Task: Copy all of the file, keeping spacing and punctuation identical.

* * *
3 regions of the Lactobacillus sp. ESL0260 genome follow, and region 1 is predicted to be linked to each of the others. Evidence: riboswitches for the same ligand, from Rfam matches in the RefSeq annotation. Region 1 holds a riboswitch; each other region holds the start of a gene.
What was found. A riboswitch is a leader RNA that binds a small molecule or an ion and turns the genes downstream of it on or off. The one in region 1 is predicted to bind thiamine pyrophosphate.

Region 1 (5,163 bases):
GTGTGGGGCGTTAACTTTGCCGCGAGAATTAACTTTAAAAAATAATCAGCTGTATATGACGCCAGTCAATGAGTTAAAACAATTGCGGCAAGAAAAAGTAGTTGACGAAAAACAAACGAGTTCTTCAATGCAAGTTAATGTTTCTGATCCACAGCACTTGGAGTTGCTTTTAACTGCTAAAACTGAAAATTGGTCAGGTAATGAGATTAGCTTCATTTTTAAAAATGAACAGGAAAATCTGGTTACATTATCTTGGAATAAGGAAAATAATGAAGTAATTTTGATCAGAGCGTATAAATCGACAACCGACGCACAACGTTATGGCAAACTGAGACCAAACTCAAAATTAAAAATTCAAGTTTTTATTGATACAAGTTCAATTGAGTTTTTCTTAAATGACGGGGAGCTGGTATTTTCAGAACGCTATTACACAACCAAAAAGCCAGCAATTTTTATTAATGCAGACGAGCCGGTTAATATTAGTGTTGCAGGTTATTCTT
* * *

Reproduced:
3 regions of the Lactobacillus sp. ESL0260 genome follow, and region 1 is predicted to be linked to each of the others. Evidence: riboswitches for the same ligand, from Rfam matches in the RefSeq annotation. Region 1 holds a riboswitch; each other region holds the start of a gene.
What was found. A riboswitch is a leader RNA that binds a small molecule or an ion and turns the genes downstream of it on or off. The one in region 1 is predicted to bind thiamine pyrophosphate.

Region 1 (5,163 bases):
GTGTGGGGCGTTAACTTTGCCGCGAGAATTAACTTTAAAAAATAATCAGCTGTATATGACGCCAGTCAATGAGTTAAAACAATTGCGGCAAGAAAAAGTAGTTGACGAAAAACAAACGAGTTCTTCAATGCAAGTTAATGTTTCTGATCCACAGCACTTGGAGTTGCTTTTAACTGCTAAAACTGAAAATTGGTCAGGTAATGAGATTAGCTTCATTTTTAAAAATGAACAGGAAAATCTGGTTACATTATCTTGGAATAAGGAAAATAATGAAGTAATTTTGATCAGAGCGTATAAATCGACAACCGACGCACAACGTTATGGCAAACTGAGACCAAACTCAAAATTAAAAATTCAAGTTTTTATTGATACAAGTTCAATTGAGTTTTTCTTAAATGACGGGGAGCTGGTATTTTCAGAACGCTATTACACAACCAAAAAGCCAGCAATTTTTATTAATGCAGACGAGCCGGTTAATATTAGTGTTGCAGGTTATTCTT